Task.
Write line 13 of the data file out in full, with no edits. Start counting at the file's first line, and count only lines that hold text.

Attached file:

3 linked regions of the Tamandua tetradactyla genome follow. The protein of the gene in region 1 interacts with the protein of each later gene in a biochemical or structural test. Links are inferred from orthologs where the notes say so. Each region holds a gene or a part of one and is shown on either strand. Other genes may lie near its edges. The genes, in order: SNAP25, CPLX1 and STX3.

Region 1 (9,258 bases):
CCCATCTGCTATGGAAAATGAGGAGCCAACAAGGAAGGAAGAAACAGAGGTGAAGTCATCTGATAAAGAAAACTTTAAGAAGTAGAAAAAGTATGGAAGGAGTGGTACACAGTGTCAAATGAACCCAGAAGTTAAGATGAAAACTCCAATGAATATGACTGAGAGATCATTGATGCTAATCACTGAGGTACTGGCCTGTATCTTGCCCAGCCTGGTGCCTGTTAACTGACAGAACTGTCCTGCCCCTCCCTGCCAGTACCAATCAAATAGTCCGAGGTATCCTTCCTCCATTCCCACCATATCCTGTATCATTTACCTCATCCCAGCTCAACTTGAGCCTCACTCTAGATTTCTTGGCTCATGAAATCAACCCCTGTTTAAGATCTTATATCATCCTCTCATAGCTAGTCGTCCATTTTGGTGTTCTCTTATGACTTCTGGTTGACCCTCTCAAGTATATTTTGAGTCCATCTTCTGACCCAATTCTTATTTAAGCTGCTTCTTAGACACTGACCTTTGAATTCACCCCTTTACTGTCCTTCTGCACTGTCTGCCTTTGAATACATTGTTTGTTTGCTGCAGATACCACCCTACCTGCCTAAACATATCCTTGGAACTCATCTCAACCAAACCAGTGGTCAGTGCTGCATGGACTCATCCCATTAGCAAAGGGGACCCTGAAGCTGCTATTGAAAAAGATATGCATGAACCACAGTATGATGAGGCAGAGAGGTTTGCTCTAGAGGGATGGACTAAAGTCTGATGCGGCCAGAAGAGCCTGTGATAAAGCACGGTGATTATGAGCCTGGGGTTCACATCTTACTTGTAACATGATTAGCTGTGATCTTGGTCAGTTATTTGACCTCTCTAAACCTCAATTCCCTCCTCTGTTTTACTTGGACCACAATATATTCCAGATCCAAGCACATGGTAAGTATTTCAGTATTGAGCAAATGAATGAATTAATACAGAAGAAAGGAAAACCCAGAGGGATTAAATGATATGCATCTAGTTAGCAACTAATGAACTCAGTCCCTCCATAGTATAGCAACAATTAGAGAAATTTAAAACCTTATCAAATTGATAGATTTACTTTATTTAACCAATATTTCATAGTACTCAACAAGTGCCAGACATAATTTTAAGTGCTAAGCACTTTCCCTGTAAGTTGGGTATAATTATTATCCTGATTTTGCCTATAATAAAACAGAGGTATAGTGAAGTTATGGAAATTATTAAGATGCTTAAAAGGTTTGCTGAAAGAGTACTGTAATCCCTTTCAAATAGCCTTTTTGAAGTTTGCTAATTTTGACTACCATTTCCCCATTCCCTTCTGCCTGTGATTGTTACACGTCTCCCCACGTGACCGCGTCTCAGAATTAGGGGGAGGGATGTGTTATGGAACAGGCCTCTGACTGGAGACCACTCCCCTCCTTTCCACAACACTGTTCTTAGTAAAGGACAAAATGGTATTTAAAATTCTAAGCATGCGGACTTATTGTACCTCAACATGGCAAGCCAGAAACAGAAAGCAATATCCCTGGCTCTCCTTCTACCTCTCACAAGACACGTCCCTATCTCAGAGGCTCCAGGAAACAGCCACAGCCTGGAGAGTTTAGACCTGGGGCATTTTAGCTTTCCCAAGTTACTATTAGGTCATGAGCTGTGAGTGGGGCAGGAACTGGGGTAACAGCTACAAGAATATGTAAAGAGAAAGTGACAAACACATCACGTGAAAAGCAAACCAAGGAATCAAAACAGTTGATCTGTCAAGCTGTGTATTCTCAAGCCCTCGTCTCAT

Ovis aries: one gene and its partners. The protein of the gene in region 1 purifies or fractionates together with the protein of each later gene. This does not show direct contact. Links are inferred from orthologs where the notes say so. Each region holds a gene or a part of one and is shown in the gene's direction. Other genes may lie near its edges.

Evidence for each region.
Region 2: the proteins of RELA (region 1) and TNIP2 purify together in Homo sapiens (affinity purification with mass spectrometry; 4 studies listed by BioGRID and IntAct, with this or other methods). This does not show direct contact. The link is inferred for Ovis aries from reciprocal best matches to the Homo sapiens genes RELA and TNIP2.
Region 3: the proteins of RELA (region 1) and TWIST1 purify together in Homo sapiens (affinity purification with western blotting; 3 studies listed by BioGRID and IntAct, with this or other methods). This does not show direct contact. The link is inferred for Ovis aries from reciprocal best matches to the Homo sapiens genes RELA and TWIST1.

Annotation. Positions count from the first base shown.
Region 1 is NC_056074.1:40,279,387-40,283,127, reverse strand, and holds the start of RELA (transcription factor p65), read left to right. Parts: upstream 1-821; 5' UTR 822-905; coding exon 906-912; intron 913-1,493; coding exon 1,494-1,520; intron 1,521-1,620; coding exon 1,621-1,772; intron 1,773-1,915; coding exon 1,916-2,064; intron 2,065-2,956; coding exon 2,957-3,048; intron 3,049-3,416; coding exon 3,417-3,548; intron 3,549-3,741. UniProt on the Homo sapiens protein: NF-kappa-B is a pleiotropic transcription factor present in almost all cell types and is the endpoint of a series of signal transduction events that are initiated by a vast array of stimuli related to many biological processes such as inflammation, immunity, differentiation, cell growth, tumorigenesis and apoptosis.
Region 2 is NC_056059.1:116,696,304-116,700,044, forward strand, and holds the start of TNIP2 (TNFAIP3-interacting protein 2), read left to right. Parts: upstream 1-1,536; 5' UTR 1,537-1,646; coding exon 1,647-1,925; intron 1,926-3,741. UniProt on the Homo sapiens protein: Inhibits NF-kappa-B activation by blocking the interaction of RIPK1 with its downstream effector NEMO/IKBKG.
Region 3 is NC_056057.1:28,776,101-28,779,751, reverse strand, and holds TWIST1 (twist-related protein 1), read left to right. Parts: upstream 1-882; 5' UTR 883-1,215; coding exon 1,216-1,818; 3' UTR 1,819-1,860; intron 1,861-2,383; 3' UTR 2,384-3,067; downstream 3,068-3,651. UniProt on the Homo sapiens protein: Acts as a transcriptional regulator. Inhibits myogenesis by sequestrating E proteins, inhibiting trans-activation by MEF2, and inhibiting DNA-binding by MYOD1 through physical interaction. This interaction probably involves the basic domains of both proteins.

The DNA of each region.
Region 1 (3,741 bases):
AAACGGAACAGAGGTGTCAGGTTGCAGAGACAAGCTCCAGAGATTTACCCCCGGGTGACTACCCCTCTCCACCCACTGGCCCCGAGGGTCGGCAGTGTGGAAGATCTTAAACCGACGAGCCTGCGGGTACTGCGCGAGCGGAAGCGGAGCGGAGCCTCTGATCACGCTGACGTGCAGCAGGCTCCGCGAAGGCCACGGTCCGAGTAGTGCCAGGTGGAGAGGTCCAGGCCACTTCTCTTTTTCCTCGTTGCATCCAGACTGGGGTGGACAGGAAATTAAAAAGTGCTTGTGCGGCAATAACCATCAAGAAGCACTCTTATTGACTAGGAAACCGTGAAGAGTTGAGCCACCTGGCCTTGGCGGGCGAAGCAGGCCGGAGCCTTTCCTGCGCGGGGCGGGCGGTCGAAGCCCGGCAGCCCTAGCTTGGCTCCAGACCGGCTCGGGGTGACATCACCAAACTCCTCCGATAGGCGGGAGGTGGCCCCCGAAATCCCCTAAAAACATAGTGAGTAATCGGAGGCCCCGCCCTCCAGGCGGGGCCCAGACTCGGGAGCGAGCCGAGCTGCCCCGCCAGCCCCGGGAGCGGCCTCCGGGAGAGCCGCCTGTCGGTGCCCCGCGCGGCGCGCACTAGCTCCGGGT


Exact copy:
Region 1 (3,741 bases):